This is a place where I think there's a huge element of privilege involved. If someone is coming from a background where they are single, have money in the family, only have to support themselves... almost certainly they can/should have some side projects that they've done.
However, not everyone has that level of luck and blessing in their life. Maybe they have to care for an ailing parent, are the first in their family to go through college. Maybe they're spending every extra hour they have dealing with immigration challenges.
I once worked with a junior developer who was a refugee, supported his mother (who didn't speak any English) and sister, while also having to deal with a sibling who would literally steal from them and was in trouble with the law. I didn't learn about all of this until long after I started working with him; these aren't exactly the types of things that would come up in an interview.
You never know the road someone else is having to walk. If that road doesn't enable them to be doing side projects, we shouldn't hold that against them... and neither do I think we should force them to wear their difficulties in public to "justify" their lack of side projects. We should judge them based on their skills and ability to do the job.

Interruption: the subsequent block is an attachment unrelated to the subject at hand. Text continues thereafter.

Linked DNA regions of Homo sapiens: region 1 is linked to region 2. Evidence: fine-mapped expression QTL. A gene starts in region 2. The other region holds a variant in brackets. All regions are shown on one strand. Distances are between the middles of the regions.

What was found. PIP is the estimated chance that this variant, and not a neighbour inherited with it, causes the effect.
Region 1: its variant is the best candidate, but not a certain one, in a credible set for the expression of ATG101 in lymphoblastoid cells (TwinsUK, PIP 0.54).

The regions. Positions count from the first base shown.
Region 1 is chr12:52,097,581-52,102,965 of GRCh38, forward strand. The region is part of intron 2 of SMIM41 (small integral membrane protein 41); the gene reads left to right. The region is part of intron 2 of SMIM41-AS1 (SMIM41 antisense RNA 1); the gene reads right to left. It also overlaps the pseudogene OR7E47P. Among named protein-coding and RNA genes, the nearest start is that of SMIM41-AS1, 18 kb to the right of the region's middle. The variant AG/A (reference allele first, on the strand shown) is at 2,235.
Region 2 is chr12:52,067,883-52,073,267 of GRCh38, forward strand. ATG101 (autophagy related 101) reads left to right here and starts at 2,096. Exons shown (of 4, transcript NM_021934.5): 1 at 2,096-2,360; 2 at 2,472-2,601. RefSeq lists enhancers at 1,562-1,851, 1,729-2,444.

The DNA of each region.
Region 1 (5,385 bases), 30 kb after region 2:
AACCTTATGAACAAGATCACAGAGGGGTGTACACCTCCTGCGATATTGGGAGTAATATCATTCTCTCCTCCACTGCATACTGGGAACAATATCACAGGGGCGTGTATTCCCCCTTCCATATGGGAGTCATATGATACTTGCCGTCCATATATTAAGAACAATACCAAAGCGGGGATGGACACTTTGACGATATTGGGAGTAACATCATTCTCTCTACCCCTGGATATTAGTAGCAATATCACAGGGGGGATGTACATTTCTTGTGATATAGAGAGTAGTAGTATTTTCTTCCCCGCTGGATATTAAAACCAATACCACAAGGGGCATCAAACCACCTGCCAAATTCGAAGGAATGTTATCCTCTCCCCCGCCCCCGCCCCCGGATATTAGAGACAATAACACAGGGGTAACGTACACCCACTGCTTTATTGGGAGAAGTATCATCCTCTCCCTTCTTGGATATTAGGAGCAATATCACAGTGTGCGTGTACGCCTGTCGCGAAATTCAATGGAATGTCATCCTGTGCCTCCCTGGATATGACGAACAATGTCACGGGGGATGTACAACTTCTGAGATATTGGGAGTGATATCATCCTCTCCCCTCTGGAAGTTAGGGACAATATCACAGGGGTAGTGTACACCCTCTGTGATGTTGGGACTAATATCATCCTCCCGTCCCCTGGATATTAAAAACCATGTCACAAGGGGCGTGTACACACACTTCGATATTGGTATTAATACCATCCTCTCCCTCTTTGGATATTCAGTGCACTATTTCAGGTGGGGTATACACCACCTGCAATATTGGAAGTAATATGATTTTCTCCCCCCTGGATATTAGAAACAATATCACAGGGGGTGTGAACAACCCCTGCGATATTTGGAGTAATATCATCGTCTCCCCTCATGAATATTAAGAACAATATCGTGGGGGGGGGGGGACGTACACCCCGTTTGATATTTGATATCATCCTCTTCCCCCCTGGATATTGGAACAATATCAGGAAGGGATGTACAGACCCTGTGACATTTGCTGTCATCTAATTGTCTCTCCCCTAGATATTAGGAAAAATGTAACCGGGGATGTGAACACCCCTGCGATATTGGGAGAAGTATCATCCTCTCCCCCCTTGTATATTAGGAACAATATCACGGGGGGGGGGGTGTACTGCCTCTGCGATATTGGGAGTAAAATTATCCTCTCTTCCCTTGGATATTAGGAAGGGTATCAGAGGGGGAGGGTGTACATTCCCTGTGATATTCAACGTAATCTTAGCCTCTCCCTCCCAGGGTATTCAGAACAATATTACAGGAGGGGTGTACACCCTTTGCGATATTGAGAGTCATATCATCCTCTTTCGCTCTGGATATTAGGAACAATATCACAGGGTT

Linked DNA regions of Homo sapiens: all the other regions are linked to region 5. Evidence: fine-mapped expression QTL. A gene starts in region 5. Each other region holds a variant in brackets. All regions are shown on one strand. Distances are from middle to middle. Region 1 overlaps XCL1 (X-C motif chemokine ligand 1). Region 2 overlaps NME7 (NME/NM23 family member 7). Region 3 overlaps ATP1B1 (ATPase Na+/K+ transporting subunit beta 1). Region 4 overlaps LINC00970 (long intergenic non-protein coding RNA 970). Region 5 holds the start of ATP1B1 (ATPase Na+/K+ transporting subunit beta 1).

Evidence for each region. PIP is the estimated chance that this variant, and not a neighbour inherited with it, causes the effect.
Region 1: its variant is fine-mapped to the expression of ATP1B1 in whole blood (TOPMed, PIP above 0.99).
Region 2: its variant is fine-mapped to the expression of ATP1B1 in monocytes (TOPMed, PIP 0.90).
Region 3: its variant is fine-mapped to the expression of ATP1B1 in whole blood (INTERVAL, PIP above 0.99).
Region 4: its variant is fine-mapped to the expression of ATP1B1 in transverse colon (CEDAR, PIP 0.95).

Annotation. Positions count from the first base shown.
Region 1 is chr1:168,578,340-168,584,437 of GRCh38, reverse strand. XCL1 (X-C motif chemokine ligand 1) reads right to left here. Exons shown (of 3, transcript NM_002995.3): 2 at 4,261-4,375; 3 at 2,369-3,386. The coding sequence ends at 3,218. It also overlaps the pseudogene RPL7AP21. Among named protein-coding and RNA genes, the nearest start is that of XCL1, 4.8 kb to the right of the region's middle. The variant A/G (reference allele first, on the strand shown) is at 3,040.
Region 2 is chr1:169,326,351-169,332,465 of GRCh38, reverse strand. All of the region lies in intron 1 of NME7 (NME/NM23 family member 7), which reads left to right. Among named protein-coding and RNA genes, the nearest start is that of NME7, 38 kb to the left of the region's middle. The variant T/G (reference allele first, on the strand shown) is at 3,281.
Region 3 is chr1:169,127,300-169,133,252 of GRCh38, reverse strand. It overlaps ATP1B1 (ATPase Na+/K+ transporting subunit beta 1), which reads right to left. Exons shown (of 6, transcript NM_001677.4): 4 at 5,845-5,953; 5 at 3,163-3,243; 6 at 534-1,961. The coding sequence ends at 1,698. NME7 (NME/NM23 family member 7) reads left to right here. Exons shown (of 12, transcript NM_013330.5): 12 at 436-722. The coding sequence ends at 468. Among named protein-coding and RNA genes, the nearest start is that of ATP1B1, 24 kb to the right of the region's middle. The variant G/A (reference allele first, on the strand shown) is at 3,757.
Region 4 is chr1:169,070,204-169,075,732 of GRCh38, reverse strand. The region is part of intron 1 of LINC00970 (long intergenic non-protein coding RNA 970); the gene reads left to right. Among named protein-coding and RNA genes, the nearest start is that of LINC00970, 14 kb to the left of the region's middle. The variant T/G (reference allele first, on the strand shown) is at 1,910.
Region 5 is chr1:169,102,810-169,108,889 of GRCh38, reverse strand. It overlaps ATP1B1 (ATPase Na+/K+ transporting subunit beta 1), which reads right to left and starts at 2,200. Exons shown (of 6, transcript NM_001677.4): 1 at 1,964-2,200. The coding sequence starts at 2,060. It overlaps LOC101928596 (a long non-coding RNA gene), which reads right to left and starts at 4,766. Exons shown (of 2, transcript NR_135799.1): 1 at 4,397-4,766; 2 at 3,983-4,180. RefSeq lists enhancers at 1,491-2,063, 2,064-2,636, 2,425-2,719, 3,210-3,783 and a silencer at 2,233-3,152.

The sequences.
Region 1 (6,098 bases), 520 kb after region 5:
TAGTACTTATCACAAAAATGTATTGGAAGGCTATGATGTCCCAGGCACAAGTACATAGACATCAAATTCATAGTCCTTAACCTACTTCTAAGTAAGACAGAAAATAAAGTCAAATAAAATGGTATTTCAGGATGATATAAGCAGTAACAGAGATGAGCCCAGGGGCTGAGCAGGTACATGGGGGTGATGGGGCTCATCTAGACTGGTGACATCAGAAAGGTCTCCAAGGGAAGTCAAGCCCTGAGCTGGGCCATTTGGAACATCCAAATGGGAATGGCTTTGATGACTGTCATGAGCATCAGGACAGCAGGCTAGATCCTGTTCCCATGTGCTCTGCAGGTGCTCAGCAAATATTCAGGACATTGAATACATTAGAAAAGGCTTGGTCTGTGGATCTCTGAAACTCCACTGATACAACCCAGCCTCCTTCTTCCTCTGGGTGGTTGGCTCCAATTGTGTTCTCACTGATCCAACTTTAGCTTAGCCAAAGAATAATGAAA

You are bringing an excellent point. There are many personal/social/economical circumstances by which a person won't be able to have personal projects.
I came to the comments specifically to say something similar. While I generally recommend students do things outside their core coursework to differentiate themselves, it's a double-edged sword because there's a level of privilege that is required (and the more you have of it, the more time you have to spend on side projects...)
Making it a requirement (whether explicitly or not) is almost up there with unpaid internships - students from lower socioeconomic backgrounds can't always take opportunities and the advantage gap widens for reasons that have nothing to do with skill or passion.
Requiring side projects of experienced devs is just unrealistic. Once you've had demanding jobs for a few years you may no longer have time, let alone energy, for meaningful side projects. Add into that that age dictates we're more likely to be parents or caring for aging parents, and suddenly I'm reminded of why there's still a low number of women in technical roles - but aside from that it starts sounding like we expect both men and women to have no life outside of work even when they have 10 years' professional experience.
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